Smart Surgery

3 Ways Tech Alleviates the Surgical Documentation Headache

13 Dec 2018

American hospitals are struggling. In addition the the rising cost of healthcare globally, US hospitals continue to pour money into the system and get less out of it. According to a study by the Commonwealth Fund, the US ranked last among eleven developed nations in their provision of medical care.

Technology offers an opportunity to change that, especially for surgery departments. Embedded surgical checklists, workflow automation tools, risk calculators, and many other assets are concrete examples of how surgical IT is helping to cut down on the hospital’s most costly outcomes and inefficiencies.

Check out how new approaches to documentation and reporting are makings waves in surgical care and hospital analytics:

Surgical Documentation

One of the largest burdens on global healthcare systems is administrative inefficiency. The US alone pays $750 Billion annually for expenses that are not directly tied to healthcare. Wasteful overhead is both expensive and eats away at a hospital’s ability to provide quality care.

In the OR, where the hospitals draw their largest source of revenue, documentation and reporting is particularly time-consuming, slows down surgical workflow, and increases the risk of practitioner burnout and clinical error. Increasing the length of the procedure also increases the likelihood of complications. Under a value-based system, this further eats into the bottomline.

New solutions are helping to tackle both problems at once. Surgical checklists are one approach that’s shown significant success. In a study of South Carolina hospitals, those who utilized the World Health Organization’s Surgical Safety Guidelines saw a 22% decrease in mortality as a result of post-operative complications.

Adherence to these checklists can be problematic, however. Through digitally embedding them into the workflow and exploring ways for them to more directly assist the surgical team, hospitals can successful integrate these within the workflow. These checklists often require that important steps along the surgical procedure be marked. Through digitalization, it is now possible to denote these steps through voice and gesture control, making it easier than ever to document the events going on in the OR.

Reports and Risk Score

Surgical checklists have obvious benefits for the surgical team. But beyond helping to assist in the augmenting surgical workflow, these checklists also have another benefit: Standardization. Through creating a process that the surgical team uses to document all of the events in the OR, they are able to create comparable data. Rather than having information that varies in form, digital reporting helps to make guarantee that the data points are recorded in the same manner.

As AI and machine learning continue to become more prevalent in healthcare, this will only grow in importance. Standardized data saves time because it does not need to be scrubbed and organized prior to being used. Surgical reporting is valuable to hospitals. Being able to analyze the care across a series of parameters-- by procedure, by patient demographics, by surgeon-- helps to more acutely identify barriers that impact patient care. The next generation of healthcare will also utilize predictive and preventative care. As hospitals gather large amounts of data, the ultimate goal is to identify which patients are at highest risk for complications and to provide preventative care that avoids the illness all together.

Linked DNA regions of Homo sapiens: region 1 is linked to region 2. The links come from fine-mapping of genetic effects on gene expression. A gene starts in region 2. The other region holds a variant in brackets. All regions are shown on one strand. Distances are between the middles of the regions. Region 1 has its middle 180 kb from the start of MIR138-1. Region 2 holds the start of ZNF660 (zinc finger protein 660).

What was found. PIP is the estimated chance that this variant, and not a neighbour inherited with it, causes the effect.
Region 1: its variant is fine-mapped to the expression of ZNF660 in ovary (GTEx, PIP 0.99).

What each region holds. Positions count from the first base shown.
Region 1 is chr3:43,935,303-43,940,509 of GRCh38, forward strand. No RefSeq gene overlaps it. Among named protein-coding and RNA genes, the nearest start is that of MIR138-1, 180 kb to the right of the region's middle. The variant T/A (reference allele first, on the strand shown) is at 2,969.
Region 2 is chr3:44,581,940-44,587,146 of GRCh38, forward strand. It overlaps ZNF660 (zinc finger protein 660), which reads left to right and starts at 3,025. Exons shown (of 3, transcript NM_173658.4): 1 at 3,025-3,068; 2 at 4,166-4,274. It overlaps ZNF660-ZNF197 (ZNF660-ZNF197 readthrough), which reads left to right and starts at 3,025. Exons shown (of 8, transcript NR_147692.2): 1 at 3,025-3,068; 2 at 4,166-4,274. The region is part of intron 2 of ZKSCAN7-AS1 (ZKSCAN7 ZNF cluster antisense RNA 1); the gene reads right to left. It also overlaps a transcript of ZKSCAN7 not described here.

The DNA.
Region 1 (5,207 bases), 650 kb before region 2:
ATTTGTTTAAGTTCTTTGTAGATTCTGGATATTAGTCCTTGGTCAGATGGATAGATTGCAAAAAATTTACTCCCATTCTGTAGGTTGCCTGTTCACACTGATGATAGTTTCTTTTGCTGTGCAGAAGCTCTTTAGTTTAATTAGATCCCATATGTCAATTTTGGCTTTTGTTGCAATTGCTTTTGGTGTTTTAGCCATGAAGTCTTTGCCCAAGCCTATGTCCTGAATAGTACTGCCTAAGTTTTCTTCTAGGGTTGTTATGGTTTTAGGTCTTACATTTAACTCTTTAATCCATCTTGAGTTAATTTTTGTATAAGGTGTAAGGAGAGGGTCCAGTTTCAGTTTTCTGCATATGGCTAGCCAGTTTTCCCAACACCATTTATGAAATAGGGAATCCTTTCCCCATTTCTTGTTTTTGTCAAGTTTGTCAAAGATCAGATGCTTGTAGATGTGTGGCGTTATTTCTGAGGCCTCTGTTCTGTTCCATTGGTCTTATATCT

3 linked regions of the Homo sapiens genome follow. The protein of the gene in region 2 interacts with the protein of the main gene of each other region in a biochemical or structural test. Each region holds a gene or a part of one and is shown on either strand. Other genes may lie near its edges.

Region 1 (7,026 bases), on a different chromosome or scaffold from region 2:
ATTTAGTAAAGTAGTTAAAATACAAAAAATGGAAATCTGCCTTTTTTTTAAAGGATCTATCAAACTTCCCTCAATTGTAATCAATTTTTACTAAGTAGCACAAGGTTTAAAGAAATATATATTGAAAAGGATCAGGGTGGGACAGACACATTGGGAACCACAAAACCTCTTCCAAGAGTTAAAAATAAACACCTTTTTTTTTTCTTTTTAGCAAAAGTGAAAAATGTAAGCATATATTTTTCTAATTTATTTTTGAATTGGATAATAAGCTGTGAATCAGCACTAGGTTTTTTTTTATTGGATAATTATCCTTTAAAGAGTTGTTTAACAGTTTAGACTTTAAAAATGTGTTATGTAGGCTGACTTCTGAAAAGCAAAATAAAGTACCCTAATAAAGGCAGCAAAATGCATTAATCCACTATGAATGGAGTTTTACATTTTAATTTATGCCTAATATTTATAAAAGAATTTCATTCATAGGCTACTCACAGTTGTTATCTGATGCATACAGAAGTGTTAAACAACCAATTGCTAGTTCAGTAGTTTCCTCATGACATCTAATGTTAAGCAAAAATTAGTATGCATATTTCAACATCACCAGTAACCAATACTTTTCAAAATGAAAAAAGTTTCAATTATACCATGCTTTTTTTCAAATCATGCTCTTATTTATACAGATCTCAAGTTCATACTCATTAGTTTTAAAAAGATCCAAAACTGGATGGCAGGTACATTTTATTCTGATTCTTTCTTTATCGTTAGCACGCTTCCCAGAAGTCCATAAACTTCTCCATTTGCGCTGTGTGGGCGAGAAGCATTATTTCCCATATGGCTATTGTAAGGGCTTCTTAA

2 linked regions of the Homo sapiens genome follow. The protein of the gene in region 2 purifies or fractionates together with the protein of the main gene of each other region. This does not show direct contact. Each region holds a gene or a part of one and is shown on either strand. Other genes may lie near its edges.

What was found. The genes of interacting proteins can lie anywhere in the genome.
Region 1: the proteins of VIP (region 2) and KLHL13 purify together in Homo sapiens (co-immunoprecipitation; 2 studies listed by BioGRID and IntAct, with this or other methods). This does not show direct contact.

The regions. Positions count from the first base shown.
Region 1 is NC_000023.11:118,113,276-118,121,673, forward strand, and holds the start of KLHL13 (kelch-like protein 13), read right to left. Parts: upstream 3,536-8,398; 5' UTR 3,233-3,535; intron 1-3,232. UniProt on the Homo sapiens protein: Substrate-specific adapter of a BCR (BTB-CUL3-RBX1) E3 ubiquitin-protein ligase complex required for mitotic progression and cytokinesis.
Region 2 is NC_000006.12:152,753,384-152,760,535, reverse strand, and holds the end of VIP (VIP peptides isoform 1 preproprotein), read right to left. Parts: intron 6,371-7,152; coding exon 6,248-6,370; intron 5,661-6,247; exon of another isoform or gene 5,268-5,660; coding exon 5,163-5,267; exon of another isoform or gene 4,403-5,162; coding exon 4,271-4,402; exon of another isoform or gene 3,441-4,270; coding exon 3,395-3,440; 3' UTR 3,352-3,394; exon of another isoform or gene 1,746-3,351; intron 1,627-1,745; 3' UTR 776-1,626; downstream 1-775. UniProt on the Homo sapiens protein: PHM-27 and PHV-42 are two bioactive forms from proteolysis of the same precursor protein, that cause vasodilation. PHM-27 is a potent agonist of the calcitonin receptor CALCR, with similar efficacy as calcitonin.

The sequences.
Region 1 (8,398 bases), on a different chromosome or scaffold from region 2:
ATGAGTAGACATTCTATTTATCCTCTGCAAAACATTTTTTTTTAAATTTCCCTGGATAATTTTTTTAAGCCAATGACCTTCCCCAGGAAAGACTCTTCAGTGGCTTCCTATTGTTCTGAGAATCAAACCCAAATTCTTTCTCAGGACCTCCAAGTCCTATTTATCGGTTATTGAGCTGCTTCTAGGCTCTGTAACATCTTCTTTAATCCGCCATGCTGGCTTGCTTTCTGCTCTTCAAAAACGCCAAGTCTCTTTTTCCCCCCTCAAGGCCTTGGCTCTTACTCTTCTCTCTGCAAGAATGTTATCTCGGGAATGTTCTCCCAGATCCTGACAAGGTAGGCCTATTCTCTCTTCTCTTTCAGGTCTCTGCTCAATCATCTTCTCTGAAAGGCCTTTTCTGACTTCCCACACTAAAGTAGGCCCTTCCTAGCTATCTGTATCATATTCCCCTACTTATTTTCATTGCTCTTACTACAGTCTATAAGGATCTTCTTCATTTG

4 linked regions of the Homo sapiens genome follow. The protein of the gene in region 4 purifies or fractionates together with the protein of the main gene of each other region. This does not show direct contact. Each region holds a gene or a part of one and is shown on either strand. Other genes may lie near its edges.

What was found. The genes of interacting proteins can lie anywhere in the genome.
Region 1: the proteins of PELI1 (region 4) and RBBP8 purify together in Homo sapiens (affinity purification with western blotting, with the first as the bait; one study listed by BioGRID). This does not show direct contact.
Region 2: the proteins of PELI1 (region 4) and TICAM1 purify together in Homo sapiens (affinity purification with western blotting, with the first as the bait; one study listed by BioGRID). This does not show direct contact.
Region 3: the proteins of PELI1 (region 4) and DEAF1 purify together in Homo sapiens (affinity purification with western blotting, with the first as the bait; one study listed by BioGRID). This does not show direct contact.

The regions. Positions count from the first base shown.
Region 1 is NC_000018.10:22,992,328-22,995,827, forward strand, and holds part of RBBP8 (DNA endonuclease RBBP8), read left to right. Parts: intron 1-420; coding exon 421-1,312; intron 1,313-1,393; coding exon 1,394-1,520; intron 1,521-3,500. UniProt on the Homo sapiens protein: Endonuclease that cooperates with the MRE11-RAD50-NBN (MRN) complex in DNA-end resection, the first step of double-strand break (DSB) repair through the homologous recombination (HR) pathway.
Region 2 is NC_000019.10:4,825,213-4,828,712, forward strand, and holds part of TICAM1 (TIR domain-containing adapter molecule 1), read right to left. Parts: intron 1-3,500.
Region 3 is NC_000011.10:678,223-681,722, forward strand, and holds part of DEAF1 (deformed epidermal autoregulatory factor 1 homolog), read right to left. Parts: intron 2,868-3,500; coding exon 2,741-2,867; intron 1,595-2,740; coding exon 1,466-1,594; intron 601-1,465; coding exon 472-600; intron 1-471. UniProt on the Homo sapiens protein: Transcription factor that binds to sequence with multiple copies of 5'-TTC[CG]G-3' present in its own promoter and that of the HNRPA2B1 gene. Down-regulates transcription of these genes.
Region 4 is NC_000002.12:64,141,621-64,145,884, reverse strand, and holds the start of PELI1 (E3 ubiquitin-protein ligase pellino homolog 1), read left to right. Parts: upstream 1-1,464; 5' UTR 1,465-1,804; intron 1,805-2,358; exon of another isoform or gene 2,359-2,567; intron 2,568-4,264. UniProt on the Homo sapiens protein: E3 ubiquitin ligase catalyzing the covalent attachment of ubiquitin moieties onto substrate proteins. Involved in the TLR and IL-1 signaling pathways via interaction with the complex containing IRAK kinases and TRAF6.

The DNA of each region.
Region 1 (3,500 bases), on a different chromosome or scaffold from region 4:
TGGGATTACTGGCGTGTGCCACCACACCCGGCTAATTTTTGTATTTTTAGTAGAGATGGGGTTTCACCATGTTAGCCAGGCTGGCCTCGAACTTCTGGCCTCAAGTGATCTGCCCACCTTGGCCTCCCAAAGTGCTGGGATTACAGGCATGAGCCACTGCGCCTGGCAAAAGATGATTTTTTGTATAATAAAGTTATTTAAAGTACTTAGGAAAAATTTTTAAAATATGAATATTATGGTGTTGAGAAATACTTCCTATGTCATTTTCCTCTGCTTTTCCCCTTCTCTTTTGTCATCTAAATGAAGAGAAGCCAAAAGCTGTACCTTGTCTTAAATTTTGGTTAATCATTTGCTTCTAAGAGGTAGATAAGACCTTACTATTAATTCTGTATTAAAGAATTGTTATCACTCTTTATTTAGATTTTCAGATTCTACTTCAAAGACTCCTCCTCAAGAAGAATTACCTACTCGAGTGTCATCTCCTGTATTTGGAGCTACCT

Big Data and Data Protection

Surgical reports and risks scores don’t rely on information from a single individual, however. Rather, they depend on aggregate data from multiple patients. When collecting and processing patient information, it’s vital to think both about the potential and pitfalls that exist. Machine learning and AI are transforming the field of healthcare. They can predict cancer and read x-rays. But in order for these tools to be useful, they require large data sets, either from hospital systems’ private medical records or from large-scale public data sets. This raises serious concerns around how to best protect patient information. Compliance with GDPR and HIPAA is paramount, particularly as the fines for noncompliance are steep.

Conclusion

From assisting in managing individual patient care, to help standardize hospital-wide reporting, to large-scale healthcare analytics, reporting and documentation will remain one of the most important tasks in the hospital. With mounting healthcare costs, finding new and innovative ways to help reduce the cost and administrative burden will be crucial. Once effective methods are in place, though, hospitals are well-positioned to take on the next generation in healthcare.

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Interested in learning more about surgical reporting and documentation? Caresyntax is building applications to automate data collection, saving hosptials time and money. To learn more about our surgical reporting and analytics platform, or any of our data-enabled technologies, click here!

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Sean Witry

Written by Sean Witry

Sean Witry works as Community Manager and Content Marketer at caresyntax. With a background in international affairs and a focus in public health, he's passionate about exploring technology's role in increasing access to quality care and improving patient outcomes. You can reach him on LinkedIn or via email at sean.witry@caresyntax.com.

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